2. Apologising to my Partner – At times, the hardest part of the aftermath is being brave enough to apologise to my husband for what went down, but once we have spoken about this, we realise that we are not the only ones dealing with this. Madelein observes that finding some healthy humour has helped us address our behaviour and how we contribute to the situation, so that we can make changes that will serve ongoing positive parenting.
  3. Take a timeout during tantrums – Keri believes that giving both parent and child the time to calm down, is essential. “This allows the situation to be diffused and for calm to be restored.”
  4. Pick your battles – “Knowing when to give in, and what will not be tolerated is the masterclass that most parents fail,” adds Keri. As all relationships are a balance between give and take, motherhood can often seem off balance but once we pick our battles, we can fight harder for the things that are non-negotiable and breathe through the others.
  5. Debrief with your partner – It’s vital to be on the same page with your partner and communication is the only way to achieve this, debriefing after every tantrum can help parents become a stronger unit, Michelle reiterates.
  6. Mommy and Daddy timeout – Practice at least 30 minutes alone-time (without kids) a day so that you can keep sane, this can be something as simple as going to the shops alone. In an ideal world it would be fantastic to have 30 minutes with your partner alone everyday but as we don’t live within a fairy tale world, make the effort to take turns to play the roles of Mommy and Daddy and then yourself, doing you. This might give you only 3 minutes for yourself each day, but it is something to cherish.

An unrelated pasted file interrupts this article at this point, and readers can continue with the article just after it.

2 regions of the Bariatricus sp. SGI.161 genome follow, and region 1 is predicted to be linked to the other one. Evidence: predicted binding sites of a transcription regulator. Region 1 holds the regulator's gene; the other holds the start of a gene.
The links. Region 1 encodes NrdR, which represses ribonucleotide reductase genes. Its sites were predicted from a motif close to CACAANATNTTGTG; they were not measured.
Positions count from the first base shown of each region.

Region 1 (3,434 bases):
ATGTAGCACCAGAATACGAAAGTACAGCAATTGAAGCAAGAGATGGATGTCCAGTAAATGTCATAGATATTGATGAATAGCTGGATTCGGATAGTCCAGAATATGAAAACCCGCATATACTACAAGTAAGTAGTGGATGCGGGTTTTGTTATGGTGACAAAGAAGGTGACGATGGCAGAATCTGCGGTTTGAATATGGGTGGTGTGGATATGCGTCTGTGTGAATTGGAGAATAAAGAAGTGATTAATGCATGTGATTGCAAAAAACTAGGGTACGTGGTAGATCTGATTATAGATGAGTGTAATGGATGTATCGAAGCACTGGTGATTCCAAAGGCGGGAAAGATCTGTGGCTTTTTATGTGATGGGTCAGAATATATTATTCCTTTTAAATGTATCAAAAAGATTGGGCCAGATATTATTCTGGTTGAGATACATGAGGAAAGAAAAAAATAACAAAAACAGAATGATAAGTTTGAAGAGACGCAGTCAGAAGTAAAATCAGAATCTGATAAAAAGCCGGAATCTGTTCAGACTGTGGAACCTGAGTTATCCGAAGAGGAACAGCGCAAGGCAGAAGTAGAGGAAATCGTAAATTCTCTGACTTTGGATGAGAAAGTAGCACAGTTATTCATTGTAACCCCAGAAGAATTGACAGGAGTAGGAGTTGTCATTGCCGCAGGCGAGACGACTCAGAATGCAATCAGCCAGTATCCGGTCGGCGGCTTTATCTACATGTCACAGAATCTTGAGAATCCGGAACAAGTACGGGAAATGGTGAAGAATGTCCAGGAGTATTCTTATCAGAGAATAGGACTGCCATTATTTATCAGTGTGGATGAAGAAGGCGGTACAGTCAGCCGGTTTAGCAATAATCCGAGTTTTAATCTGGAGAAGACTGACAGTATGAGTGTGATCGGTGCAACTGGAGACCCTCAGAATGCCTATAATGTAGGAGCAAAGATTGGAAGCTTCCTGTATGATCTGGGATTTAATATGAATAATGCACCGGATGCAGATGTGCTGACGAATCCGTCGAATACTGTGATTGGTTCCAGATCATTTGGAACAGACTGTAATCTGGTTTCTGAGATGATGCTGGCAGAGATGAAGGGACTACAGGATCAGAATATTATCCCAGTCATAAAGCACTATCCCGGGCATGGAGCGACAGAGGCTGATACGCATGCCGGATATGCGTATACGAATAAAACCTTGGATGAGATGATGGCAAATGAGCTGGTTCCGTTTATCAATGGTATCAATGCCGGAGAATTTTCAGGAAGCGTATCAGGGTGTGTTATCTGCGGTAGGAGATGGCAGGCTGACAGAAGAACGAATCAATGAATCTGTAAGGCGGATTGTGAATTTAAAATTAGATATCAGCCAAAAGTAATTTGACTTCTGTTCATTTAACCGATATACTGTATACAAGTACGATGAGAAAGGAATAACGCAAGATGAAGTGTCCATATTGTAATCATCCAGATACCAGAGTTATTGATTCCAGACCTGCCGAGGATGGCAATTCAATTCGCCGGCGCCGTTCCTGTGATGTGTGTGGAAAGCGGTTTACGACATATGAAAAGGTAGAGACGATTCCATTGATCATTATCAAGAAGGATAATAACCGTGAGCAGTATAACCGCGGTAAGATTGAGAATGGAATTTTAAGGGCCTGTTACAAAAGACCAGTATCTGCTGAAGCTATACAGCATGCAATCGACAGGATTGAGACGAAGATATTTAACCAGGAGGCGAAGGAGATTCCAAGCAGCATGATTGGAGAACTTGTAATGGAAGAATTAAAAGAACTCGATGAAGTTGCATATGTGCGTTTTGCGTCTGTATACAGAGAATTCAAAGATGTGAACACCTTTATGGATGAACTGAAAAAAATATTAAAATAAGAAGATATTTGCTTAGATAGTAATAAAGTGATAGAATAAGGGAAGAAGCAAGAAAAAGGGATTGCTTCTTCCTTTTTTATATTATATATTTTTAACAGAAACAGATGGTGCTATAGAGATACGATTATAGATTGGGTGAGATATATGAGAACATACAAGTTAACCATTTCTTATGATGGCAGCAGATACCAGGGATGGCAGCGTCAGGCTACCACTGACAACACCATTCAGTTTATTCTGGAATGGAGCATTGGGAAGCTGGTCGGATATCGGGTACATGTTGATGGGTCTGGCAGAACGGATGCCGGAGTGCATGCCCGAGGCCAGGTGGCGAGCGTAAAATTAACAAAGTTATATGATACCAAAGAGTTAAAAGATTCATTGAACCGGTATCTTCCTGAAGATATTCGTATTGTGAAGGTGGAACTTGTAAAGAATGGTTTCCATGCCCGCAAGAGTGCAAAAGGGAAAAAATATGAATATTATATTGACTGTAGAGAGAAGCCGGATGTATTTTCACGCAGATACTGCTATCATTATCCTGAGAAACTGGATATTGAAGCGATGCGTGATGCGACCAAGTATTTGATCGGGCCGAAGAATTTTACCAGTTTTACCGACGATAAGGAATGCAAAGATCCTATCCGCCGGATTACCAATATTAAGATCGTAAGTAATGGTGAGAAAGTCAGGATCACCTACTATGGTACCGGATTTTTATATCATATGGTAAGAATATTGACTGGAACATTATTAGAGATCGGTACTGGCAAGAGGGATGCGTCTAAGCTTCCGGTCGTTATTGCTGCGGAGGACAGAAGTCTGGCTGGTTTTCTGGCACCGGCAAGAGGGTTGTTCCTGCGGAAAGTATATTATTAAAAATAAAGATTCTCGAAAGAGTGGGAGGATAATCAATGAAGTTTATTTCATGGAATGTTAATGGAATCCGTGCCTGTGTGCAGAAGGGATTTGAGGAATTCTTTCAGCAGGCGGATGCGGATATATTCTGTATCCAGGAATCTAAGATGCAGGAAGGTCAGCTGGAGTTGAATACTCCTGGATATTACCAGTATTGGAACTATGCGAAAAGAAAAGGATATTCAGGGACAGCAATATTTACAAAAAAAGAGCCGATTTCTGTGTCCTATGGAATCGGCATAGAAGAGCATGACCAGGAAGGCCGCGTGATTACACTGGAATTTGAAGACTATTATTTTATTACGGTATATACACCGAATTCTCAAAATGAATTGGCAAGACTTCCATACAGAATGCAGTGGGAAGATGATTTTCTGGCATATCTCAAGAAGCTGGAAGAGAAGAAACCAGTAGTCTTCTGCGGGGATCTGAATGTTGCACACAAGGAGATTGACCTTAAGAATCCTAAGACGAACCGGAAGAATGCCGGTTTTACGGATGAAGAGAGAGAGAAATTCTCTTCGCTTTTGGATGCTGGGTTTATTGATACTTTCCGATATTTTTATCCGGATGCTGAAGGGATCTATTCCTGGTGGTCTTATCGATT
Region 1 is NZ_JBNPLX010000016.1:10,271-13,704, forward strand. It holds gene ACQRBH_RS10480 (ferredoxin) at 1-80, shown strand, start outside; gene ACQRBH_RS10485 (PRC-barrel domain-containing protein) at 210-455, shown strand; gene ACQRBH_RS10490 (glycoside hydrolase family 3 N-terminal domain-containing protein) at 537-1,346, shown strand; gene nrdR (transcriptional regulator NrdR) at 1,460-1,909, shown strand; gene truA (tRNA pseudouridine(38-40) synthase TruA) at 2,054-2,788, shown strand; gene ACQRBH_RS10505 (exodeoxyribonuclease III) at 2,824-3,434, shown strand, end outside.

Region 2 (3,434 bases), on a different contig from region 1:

7. Fight the good fight – Angie adds that fighting with your toddler AND your partner is exhausting. “When we get fired up, we must remember that as a unit we can do so much more.”
  8. If you say no- stick to your guns. Don’t give in! As our little treasures are being moulded by all the good things, we are most importantly teaching them that boundaries are one of the essentials. When you say “no”, don’t give in, this will only show that you are flexible about the big things too.

Savour the good times

As exhausted and fairly traumatised we might be feeling as parents, we tend to miss out on the good things, by focusing on the negative and stressful moments.  Society also puts pressure on us to be the best parents, there is little room for mistakes. It is important to remember that everyone is on their own parenting journey and the key really lies in the fact that no home or environment is the same. We should be kinder and more tolerant of one another – parenting is hard, there is so much guilt already, we’re all doing our best.  Give yourself a high five for this and give the parent next to you one too.  Our children are precious, enjoy each moment! If you are struggling with parenting and feeling overwhelmed, you are not alone.

You can reach out to The VENT on www.thevent.co.za for guidance.